Video credit: Mohamed Hassan (Egypt)
Review: Abdel Rahman El Gamal (Founder of the video channel)
This video was filmed in the Red Sea, Marsa Alam
Introduction: Scorpionfish are marine fish that belong to the family scorpaenidae that includes many of the world’s most venomous species. The family has several genus and more than 200 identified species. As the name tells, scorpionfish have a type of “sting” in the form of sharp spines coated with venomous mucus. The Bearded Scorpionfish (Scorpaenopsis barbata) is most likely the species shown here.
Distribution and habitats: Scorpion fish are found in the Western Indian Ocean: Red Sea to at least the coast of Somalia. They live along sandy beaches, rocky coastlines and coral reefs and in shallow waters.
Description: Bearded scorpionfishes, Scorpaenopsis barbata, is dull in color and is characterized by its heavily pigmented dark brown or reddish brown color, mottled with whitish and blackish blotches. Its name refers to the fleshy outgrowth of skin protruding from its chin. They have a wide mouth and broad spiny head and venom glands that may occur at the base of fin spines which can produce deep and painful wounds. The feathery fins which cover the scorpion fish body help in the camouflaging of the animals into the surrounding coral. Also, the coral- like frilly, fleshy flaps of skin protruding from its chin add to the species camouflage ability and help the fish to blend with its surroundings.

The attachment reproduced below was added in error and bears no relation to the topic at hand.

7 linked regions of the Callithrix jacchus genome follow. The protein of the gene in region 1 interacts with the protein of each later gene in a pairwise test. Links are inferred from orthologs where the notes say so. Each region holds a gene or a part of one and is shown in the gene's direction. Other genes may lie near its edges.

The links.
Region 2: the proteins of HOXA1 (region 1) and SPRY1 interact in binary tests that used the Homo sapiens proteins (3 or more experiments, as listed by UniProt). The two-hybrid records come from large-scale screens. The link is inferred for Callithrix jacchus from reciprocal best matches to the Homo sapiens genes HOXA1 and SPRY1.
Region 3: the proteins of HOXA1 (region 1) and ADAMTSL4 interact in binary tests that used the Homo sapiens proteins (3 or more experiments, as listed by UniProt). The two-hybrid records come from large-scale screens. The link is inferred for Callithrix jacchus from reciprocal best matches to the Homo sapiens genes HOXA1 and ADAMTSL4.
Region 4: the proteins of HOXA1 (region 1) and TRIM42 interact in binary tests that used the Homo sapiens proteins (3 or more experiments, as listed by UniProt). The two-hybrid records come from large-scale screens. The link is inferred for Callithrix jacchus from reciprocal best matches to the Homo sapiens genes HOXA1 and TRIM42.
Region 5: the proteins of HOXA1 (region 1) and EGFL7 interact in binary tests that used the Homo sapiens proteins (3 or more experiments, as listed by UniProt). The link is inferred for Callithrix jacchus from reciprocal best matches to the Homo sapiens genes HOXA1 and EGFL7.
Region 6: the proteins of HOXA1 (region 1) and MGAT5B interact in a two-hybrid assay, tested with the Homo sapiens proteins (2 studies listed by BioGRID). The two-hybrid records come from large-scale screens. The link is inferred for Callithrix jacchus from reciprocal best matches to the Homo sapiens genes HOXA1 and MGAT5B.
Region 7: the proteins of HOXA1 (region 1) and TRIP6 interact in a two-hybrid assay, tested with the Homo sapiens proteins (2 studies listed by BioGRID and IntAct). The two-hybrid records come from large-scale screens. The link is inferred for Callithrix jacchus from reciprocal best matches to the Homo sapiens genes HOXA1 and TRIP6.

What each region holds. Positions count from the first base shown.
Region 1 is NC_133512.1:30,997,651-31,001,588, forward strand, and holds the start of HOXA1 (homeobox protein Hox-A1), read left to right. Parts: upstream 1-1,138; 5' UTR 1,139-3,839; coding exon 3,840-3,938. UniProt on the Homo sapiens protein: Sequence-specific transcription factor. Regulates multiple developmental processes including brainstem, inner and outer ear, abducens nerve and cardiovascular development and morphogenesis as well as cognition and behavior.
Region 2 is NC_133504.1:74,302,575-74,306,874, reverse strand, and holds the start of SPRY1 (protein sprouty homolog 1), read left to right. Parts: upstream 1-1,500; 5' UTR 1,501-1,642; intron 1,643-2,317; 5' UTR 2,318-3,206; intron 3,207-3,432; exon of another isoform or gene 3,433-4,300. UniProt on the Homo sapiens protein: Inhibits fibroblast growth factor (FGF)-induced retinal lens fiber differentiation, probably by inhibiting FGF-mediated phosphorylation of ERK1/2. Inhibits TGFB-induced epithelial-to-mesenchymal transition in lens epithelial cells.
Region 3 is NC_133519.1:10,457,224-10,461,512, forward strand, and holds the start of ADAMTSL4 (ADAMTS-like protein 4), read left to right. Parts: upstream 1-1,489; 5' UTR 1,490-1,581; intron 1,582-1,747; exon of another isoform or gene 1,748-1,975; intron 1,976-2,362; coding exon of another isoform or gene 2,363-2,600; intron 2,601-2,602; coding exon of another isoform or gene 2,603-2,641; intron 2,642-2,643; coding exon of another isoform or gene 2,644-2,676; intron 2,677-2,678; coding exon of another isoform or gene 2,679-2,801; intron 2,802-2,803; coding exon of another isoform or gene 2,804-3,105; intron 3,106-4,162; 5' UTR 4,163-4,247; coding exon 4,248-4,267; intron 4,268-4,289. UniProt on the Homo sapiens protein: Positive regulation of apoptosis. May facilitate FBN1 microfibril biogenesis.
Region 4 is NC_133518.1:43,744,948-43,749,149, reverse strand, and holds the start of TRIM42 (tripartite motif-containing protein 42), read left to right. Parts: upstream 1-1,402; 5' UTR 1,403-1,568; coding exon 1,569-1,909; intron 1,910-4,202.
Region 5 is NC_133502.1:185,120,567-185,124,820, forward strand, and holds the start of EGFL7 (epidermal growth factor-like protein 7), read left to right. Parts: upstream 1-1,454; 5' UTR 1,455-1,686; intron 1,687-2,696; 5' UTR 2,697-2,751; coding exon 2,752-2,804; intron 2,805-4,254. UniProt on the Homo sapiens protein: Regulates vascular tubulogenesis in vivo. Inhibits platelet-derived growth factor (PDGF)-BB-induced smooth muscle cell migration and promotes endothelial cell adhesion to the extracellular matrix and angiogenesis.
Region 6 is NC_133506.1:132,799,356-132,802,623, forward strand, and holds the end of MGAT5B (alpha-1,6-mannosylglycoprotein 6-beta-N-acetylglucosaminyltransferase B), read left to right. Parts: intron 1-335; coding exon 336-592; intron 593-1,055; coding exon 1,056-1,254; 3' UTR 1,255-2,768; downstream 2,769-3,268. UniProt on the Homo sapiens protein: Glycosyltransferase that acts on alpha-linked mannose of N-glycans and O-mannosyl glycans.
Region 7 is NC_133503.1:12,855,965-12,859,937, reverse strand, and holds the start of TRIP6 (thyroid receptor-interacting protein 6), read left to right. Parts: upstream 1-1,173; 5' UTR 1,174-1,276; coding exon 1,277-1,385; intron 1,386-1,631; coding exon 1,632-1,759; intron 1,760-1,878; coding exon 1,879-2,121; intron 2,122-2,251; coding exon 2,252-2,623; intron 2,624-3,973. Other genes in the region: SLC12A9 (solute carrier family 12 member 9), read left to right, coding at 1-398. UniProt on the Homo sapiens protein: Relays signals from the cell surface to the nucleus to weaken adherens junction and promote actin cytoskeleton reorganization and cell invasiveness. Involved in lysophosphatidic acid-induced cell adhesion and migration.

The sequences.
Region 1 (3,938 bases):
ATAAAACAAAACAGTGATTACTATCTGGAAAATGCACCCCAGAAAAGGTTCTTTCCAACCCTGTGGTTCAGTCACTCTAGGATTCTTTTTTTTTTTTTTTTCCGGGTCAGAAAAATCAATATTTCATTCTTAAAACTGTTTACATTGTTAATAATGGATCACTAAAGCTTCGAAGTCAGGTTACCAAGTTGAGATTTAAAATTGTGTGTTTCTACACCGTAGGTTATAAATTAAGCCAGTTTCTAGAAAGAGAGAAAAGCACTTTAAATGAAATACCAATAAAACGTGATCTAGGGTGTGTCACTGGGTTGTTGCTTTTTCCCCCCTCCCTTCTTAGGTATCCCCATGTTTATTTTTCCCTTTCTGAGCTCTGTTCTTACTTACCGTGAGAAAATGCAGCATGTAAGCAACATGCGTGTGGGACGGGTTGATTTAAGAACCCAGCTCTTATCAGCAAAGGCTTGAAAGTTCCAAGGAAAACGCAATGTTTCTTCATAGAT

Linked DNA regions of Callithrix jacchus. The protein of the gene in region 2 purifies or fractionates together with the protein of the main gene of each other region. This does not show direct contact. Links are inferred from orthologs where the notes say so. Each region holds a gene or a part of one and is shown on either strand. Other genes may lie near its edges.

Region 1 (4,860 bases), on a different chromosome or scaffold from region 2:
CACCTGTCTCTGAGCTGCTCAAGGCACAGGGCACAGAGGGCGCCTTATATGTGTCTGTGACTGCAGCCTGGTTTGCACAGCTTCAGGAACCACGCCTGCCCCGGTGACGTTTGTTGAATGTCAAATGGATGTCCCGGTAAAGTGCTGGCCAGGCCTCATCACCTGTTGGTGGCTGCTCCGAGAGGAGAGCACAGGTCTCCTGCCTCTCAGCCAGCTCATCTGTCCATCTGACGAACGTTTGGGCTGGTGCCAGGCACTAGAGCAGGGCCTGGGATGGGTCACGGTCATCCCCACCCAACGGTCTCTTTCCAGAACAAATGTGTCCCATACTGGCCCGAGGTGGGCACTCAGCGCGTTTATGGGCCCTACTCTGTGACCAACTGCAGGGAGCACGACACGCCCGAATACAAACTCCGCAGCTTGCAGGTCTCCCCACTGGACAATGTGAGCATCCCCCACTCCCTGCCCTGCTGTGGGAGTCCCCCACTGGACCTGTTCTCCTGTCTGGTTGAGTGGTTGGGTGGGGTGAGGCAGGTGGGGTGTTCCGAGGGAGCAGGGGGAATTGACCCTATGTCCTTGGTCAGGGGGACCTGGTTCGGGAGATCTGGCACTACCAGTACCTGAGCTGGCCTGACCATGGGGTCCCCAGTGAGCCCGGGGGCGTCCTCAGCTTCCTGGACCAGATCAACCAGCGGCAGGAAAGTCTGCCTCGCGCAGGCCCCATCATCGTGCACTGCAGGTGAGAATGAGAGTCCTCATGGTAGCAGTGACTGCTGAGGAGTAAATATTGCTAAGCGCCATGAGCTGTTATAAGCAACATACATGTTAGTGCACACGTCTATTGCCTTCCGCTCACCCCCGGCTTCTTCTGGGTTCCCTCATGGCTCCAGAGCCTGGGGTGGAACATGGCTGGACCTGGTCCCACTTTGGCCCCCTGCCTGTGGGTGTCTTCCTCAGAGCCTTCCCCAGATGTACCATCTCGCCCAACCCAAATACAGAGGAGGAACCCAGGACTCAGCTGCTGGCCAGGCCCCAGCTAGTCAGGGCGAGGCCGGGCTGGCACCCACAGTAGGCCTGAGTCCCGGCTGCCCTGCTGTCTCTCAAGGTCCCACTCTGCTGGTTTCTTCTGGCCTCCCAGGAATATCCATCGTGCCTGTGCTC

Feeding habits: Like others in its family, Scorpaenidae, the Bearded Scorpionfish is an ambush nocturnal predator. They rest during the daylight in crevices in the corals and from their position they suddenly leap at their un-suspecting prey which could be small fish and crustaceans. The species may also create suction by rapidly opening the mouth to draw the prey in. Scorpion fish are able to stun their prey using their venom. The opportunistic hunting performed by scorpionfish is supported by their camouflage to get close to prey unnoticed before striking rapidly. Also, the big mouth of the species allows –when wide open- to engulf its meal in a big gulp. On the other hand, the scorpion fish has very few natural predators.
Reproduction and life cycle: The scorpion fish reach their sexual maturity at about 3 years of age. The female scorpion fish releases between 2,000 and 15,000 eggs into the water which are fertilized by the male scorpion fish. Immediately after, they pair hide in order for their spawning is not noticed and hence their eggs can float before being spotted by egg predators. The scorpion fish eggs hatch in about 2 days into tiny fry that remain near the water surface until they grow bigger and they reach nearly about 5-cm in length, they swim down into the ocean to join the reef community.
Threats: Keeping the scorpionfish in tanks and artificial aquariums around is considered a major threat to the scorpion fish populations; especially many hobbyists are interested in the appearance and behavior of the species leading to it’s over catch. Moreover, the habitat loss from the destruction of coral reefs adds to the threats. Also, even though it is not common that scorpionfish to be preyed upon, large fish and sea lions are also known to hunt scorpion fish.